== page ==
gms | German Medical Science

124. Kongress der Deutschen Gesellschaft für Chirurgie

Deutsche Gesellschaft für Chirurgie

01. - 04.05.2007, München

A randomized placebo controlled triple blinded sequential study design to evaluate chronic pain after inguinal hernia repair

Meeting Abstract

  • A. Kurmann - Department of Visceral Surgery, Kantonsspital Luzern, Switzerland
  • corresponding author Ph. Honigmann - Department of Visceral Surgery, Kantonsspital Luzern, Switzerland
  • H. Fischer - Department of Visceral Surgery, Kantonsspital Luzern, Switzerland
  • G. Schüpfer - Department of Anaesthesiology, Kantonsspital Luzern, Switzerland
  • J. Metzger - Department of Visceral Surgery, Kantonsspital Luzern, Switzerland

Deutsche Gesellschaft für Chirurgie. 124. Kongress der Deutschen Gesellschaft für Chirurgie. München, 01.-04.05.2007. Düsseldorf: German Medical Science GMS Publishing House; 2007. Doc07dgch7340

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Veröffentlicht: 1. Oktober 2007

© 2007 Kurmann et al.
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Introduction: Inguinal hernia repair is one of the most frequently performed operations in Switzerland. The most common complication postoperatively is development of chronic pain (10-15%) irrespective of the operative technique. We designed a randomized placebo controlled triple blinded trial to investigate the effect of intra-operative infiltration with either Mepivacaine or Placebo. A major problem is an objective evaluation of the intensity of pre- and postoperative pain. The Visual Analogue Scale (VAS) is often used in study designs. However, we believe this method to be very depending on subjective matter of opinion. We are convinced that a more objective and validated tool for the evaluation of pain is the Pain Matcher® which has been used already in the area of gynaecological procedures and dermatology. We use these two methods to record the amount of pain and also to compare the two groups.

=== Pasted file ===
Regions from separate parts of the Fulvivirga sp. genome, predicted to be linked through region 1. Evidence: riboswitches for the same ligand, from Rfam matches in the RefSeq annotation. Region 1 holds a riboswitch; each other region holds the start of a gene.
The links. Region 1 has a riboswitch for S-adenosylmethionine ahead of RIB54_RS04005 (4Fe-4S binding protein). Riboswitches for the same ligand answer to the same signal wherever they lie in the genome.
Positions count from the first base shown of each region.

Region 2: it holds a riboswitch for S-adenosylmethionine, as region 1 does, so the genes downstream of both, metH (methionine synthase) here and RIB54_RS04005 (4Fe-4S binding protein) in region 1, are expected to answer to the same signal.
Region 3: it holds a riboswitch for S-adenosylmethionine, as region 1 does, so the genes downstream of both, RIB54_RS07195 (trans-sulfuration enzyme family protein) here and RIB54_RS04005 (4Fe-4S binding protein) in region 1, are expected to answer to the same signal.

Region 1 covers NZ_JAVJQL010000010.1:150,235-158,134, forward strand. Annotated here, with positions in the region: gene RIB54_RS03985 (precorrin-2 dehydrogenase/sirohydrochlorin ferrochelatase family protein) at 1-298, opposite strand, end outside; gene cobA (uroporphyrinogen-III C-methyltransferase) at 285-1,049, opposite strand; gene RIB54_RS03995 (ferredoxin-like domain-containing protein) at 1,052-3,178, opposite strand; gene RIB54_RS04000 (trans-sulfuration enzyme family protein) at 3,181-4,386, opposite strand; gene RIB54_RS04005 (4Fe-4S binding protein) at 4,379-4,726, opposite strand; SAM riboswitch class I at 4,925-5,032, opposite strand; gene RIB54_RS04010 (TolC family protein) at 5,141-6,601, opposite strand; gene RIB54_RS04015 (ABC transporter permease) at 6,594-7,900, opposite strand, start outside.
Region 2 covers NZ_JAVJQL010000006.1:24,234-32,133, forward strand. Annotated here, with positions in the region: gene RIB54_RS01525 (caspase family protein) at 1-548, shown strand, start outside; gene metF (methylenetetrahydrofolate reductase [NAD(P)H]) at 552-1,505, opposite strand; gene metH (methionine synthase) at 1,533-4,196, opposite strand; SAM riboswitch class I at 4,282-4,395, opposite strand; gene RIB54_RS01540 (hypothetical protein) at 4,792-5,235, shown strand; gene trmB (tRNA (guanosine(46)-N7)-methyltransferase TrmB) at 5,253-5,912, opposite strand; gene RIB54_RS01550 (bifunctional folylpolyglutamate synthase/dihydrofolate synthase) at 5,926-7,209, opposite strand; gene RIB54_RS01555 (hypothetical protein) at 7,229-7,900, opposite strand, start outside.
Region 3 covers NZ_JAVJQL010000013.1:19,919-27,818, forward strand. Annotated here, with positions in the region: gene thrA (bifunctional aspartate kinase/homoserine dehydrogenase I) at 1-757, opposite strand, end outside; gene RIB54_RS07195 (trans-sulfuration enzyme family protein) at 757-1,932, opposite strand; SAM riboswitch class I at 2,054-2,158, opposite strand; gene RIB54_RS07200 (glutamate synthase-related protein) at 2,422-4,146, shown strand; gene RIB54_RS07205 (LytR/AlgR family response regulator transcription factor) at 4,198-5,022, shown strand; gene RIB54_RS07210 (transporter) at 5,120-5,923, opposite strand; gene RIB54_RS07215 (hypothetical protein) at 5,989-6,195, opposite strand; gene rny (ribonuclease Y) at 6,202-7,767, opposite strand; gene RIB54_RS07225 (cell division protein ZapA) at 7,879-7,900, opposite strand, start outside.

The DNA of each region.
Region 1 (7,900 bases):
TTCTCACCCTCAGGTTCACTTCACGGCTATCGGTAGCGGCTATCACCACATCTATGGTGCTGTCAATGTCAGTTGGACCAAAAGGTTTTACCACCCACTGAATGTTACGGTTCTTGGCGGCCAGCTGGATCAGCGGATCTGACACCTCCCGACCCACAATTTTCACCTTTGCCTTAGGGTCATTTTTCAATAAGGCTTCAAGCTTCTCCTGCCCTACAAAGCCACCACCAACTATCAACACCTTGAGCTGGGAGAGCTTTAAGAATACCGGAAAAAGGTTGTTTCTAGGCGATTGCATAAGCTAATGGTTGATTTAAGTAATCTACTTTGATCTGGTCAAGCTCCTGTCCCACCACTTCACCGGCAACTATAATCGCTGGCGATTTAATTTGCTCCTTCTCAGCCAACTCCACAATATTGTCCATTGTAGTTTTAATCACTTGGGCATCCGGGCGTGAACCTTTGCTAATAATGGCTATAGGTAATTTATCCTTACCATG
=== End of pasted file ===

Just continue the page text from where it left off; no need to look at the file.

Materials and methods: 310 patients scheduled for an inguinal hernia repair are going to be allocated intra-operatively into two groups. Group I patients receive an injection of 20ml Carbostesin® 0.25% at the end of the operation according to a standardised procedure. Group II patients get a 20 ml placebo (0.9% Saline) injection. We use pre-filled identically looking syringes already block randomized and continuously numbered for the blinded injection. The patient, the surgeon and the examinator who performs the postoperative clinical follow-ups are going to be blinded. We included the following procedures for the hernia repair: Lichtenstein, Barwell and TEPP. The primary outcome of the study is the occurrence of developing chronic pain (> 3 months postoperatively).

Results: The study started at 7/2006. We planned 3 interim analyses only unblinding the results if we already reached a significant difference between the groups or if we are going to observe any severe adverse events.

Discussion: Using this sequential study design we adapt the amount of patients needed to show an effect of the intra-operative infiltration. This concept of an adapted sequential study design is new and up to now only used in a few studies. We believe to reduce the number of patients to a minimum needed to show an effect of the treatment with this design. This clear study design also reduces the most common types of bias. We hope to contribute with this study to the most common postoperative complication after hernia repair. Furthermore, we will try to figure out a preoperative high-risk profile of the “chronic pain” patients.